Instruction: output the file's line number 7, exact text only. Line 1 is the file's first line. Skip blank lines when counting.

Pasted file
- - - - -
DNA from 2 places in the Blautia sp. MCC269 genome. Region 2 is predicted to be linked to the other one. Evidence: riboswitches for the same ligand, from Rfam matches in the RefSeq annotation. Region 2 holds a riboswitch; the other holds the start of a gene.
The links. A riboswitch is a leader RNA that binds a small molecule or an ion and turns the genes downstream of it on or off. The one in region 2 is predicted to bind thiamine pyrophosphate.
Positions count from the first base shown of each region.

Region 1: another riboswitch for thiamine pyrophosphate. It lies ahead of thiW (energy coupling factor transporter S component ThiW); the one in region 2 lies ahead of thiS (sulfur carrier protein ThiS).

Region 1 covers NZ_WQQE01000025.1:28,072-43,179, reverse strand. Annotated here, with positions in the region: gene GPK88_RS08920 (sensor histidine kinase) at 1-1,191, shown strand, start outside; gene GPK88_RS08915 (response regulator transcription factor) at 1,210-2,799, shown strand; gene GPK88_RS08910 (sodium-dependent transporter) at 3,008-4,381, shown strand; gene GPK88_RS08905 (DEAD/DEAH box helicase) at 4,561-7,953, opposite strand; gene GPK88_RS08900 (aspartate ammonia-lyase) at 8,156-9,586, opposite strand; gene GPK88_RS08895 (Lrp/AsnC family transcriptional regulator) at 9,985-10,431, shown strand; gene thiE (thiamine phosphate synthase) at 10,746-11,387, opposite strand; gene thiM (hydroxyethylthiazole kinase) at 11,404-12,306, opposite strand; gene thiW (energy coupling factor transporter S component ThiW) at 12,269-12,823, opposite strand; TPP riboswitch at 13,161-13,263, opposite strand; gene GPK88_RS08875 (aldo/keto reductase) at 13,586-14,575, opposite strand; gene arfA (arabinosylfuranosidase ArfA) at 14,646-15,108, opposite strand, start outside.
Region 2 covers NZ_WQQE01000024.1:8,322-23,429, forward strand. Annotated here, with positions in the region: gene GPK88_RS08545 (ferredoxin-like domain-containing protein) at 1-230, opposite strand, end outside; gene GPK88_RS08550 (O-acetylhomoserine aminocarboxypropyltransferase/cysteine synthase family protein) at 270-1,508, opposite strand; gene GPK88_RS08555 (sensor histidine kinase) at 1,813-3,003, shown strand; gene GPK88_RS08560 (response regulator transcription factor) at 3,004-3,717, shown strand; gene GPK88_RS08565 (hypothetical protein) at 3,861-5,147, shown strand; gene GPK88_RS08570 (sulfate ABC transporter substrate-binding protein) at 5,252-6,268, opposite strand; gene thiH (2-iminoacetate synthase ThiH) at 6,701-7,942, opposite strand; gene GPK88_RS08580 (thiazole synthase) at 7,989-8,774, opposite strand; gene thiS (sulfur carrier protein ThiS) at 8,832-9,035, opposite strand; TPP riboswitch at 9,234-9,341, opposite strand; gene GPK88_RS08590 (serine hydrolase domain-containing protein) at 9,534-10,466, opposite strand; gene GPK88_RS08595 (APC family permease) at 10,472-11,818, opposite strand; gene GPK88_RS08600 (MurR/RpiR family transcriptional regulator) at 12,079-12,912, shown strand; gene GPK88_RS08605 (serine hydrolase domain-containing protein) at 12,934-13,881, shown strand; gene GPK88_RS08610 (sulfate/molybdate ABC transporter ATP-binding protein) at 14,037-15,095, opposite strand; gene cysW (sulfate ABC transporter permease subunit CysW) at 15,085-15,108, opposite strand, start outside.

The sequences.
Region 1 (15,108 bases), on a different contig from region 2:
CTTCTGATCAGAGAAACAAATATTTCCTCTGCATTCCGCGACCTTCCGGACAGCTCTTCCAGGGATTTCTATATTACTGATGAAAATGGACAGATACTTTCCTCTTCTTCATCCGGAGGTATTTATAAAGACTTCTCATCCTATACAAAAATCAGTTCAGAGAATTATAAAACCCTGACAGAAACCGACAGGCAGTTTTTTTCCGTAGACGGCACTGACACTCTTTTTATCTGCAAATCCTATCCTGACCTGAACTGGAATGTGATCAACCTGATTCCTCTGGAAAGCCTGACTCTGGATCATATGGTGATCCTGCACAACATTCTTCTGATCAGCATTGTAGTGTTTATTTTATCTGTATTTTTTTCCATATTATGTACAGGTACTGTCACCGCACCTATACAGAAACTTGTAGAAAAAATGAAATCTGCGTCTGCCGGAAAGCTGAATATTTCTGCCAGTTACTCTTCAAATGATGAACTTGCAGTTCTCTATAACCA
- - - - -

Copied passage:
The sequences.